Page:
A Quick Intro Screen on Linux

One of my “power tools” for Linux is screen, a do-it-all terminal interface. I use it constantly, keeping my session open as I log in and out and travel from place to place. So I was glad to see Eric Wright’s tutorial on the capabilities of this Swiss Army Command!

For fans of RDP on Windows, one of the great utilities that you have available on Linux is one called Screen. Using Screen lets you start up a terminal session within your Linux host that can be left persistently in the background for you to to re-enter at another time from another location.

Screen Basics

This is even available on a Mac, but for my example, I’m using an Ubuntu Linux server. Launch a Screen session and give it a name so that you will be able to easily identify it as you reconnect later on. This is done using the screen -S session name command:



Use the Ctrl-A C sequence. That means to use the Ctrl-A followed by the C key. This will bring you back to an interactive shell.  If we run a who command, you can see the there are two active sessions:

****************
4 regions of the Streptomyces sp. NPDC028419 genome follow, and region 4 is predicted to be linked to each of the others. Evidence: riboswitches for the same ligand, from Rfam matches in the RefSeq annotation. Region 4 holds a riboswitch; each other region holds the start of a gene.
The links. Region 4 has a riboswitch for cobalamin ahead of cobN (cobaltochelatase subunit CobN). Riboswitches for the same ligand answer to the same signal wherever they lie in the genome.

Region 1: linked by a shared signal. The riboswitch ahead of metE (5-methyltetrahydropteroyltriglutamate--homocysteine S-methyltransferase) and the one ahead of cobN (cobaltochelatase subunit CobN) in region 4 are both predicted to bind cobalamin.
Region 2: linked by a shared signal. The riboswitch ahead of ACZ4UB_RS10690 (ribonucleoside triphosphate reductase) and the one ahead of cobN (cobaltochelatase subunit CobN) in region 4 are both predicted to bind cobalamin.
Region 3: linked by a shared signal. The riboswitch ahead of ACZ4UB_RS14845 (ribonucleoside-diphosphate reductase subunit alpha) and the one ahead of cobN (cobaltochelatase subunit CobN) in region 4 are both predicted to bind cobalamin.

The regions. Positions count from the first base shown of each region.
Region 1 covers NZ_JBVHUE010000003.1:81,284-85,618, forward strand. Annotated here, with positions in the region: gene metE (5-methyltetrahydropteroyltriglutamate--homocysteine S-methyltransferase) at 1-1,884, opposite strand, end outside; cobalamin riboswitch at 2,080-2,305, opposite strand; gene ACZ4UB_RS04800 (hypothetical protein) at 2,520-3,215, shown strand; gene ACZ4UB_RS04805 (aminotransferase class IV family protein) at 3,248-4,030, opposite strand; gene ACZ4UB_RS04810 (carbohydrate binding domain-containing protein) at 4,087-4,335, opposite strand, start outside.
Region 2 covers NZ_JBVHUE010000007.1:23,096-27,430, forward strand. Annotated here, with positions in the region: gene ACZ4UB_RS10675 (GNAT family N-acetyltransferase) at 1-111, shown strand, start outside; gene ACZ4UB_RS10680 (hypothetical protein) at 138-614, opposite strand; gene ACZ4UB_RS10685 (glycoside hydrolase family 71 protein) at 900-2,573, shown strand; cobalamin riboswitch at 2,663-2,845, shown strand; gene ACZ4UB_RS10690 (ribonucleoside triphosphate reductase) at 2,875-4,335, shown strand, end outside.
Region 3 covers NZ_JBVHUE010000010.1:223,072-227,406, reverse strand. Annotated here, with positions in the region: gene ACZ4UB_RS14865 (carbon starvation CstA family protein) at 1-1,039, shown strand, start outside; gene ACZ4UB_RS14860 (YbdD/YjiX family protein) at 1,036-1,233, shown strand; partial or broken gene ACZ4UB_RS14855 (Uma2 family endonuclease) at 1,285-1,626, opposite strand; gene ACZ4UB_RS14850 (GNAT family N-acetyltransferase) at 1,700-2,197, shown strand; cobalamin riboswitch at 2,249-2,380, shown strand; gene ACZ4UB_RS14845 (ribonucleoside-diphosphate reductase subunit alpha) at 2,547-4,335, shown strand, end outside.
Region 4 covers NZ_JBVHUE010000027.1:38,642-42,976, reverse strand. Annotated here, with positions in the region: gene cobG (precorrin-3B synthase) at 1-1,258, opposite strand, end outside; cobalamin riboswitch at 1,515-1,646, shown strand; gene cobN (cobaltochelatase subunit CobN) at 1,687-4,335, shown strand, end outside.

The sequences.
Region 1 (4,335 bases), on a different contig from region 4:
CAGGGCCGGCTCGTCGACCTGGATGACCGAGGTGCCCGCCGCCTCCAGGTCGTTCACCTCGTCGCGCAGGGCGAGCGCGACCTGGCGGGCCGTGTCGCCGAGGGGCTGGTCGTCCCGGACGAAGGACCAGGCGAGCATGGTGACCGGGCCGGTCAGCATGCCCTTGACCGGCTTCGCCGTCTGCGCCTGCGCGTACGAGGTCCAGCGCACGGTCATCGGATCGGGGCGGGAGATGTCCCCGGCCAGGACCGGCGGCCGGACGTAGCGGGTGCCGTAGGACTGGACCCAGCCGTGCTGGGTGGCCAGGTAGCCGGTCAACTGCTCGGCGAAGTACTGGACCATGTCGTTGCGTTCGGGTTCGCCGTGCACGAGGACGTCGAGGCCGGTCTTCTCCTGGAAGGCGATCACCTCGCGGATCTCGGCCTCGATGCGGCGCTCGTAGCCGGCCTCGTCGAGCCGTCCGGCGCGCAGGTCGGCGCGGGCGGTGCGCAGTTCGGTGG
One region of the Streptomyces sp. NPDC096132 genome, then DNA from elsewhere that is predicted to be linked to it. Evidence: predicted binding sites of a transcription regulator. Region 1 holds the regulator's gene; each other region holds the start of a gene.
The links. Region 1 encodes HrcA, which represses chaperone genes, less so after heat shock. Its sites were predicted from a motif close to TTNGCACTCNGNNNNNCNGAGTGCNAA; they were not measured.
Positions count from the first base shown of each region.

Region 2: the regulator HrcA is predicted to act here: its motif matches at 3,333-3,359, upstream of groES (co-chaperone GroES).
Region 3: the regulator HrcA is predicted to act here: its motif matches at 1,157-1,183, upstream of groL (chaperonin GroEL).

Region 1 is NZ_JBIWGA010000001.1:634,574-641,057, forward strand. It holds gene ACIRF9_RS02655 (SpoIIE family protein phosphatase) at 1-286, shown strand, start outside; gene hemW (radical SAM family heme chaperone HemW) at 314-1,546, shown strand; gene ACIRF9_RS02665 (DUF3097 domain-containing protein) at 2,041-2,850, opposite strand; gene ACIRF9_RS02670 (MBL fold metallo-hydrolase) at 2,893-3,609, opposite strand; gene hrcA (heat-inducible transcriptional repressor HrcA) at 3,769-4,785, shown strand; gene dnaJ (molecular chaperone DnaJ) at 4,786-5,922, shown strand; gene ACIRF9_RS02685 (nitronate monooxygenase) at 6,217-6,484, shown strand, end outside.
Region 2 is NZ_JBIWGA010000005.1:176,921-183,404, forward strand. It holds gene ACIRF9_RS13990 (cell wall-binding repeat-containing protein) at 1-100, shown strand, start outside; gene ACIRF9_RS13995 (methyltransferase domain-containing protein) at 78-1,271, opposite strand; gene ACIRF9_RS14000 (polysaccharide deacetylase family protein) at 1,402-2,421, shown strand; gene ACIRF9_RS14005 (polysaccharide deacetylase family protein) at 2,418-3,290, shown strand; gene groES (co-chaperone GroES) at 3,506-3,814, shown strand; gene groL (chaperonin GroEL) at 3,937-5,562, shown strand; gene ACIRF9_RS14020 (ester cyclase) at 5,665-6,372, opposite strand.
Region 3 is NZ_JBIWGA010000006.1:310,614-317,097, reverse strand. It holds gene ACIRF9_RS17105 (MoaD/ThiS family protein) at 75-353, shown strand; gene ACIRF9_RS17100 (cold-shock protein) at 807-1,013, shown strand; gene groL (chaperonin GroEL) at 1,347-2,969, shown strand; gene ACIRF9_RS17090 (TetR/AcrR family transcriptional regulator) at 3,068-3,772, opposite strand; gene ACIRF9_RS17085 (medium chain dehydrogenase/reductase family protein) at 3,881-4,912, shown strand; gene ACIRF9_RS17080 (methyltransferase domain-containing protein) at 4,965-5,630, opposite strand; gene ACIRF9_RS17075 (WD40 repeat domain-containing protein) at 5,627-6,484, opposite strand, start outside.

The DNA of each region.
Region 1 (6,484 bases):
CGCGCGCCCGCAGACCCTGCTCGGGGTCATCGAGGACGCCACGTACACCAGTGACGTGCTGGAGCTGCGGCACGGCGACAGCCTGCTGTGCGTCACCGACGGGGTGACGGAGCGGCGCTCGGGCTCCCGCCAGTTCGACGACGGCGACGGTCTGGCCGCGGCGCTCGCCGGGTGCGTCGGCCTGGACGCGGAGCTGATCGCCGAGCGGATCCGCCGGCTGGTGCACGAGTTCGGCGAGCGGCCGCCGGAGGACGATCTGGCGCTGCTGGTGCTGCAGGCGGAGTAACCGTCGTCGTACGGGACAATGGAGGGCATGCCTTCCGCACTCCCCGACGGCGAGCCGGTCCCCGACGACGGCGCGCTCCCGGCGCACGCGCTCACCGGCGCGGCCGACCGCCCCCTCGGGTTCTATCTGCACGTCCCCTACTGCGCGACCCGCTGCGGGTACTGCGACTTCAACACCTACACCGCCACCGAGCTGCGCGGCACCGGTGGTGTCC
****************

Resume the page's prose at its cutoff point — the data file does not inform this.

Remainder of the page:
In order to switch back and forth between the different Screen sessions, use the Ctrl-A sequence. Sometimes you will find that you have to tap the key sequence more than once to get the sessions to switch. Let’s try it a couple of times to see that you can go back and forth from your vi window to your interactive bash shell.

Pretty cool, right!

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About the author

Stephen Foskett

Stephen Foskett is an active participant in the world of enterprise information technology, currently focusing on enterprise storage, server virtualization, networking, and cloud computing. He organizes the popular Tech Field Day event series for Gestalt IT and runs Foskett Services. A long-time voice in the storage industry, Stephen has authored numerous articles for industry publications, and is a popular presenter at industry events. He can be found online at TechFieldDay.com, blog.FoskettS.net, and on Twitter at @SFoskett.

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